Aditi Mukherji: No and unfortunately no. And that is not at all a silly question. To me, that is one of the most important questions. Why are infrastructures designed in the hills and mountains without taking into account whether springs would be disturbed? Springs are often the only source of water for these mountain people. There are rivers but the rivers are too deep down. They may be glaciers but they may be too far away from where the people are. Springs are the absolutely the only source of water that people of our hills and mountains in the Himalayas depend so it is quite surprising that most of the infrastructure projects are not designed with an understanding of what that infrastructure would do in terms of disturbing the recharge area. Very often we build roads, where previously, there used to be recharge. When recharge no longer happens springs dry up or we are cutting through the road in such a way that it will disconnect the recharge area from the discharge area. This means because the water can no longer get recharged and flow out to the designated points, the springs will dry. So, I think it’s of paramount interest that these hydro-geological considerations, a proper geological mapping with a focus on springs are undertaken before we design any of these infrastructures.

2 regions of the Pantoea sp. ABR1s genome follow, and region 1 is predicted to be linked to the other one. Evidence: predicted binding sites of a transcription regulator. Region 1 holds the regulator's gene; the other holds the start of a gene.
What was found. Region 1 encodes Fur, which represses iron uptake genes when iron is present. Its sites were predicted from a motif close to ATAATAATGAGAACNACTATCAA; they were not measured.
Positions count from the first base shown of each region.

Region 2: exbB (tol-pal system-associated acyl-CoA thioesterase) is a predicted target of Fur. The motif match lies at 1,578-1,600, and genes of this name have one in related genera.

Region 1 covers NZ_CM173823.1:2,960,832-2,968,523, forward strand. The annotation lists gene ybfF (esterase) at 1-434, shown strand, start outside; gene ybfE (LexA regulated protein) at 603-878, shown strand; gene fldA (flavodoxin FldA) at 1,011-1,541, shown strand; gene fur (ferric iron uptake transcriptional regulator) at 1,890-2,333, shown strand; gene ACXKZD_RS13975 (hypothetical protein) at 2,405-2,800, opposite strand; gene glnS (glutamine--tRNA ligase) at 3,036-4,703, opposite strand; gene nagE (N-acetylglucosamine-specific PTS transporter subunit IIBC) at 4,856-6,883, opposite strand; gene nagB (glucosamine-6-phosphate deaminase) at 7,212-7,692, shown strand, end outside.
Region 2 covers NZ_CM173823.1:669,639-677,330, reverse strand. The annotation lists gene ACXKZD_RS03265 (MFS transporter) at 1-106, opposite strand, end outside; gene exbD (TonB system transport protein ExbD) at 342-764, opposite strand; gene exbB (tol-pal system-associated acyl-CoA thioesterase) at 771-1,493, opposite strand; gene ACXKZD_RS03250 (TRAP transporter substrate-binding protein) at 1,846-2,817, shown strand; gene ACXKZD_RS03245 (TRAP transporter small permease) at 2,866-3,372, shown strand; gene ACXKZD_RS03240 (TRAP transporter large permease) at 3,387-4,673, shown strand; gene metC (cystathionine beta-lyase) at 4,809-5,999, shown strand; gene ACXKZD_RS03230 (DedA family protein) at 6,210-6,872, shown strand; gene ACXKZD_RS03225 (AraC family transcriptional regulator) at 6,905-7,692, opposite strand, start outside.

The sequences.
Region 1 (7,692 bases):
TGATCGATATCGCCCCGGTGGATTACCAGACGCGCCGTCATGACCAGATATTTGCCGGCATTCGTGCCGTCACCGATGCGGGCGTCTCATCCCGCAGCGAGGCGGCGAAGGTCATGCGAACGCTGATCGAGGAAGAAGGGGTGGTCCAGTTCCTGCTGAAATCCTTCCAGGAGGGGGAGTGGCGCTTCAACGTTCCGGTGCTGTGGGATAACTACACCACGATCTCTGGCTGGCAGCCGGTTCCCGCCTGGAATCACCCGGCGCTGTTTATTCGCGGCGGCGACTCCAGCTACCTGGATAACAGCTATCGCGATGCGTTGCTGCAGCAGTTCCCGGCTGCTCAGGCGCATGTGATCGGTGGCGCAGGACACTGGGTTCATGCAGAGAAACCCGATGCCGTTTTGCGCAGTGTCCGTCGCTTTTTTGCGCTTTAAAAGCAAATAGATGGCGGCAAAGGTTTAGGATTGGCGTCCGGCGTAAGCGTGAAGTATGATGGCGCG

Interestingly also, you are aware for hydropower, so many communities in our region protect against hydropower. One of the reasons also why they protest is also that their drinking water sources dry up. While there is compensation for things like you know, if your house gets a crack or your assets are destroyed, then there is a system of compensation. But if your spring dries because the hydropower came up then it’s often very difficult for communities to ask for proper compensation. That’s when they really come out on the streets to protest. So I would say, this should become very very important.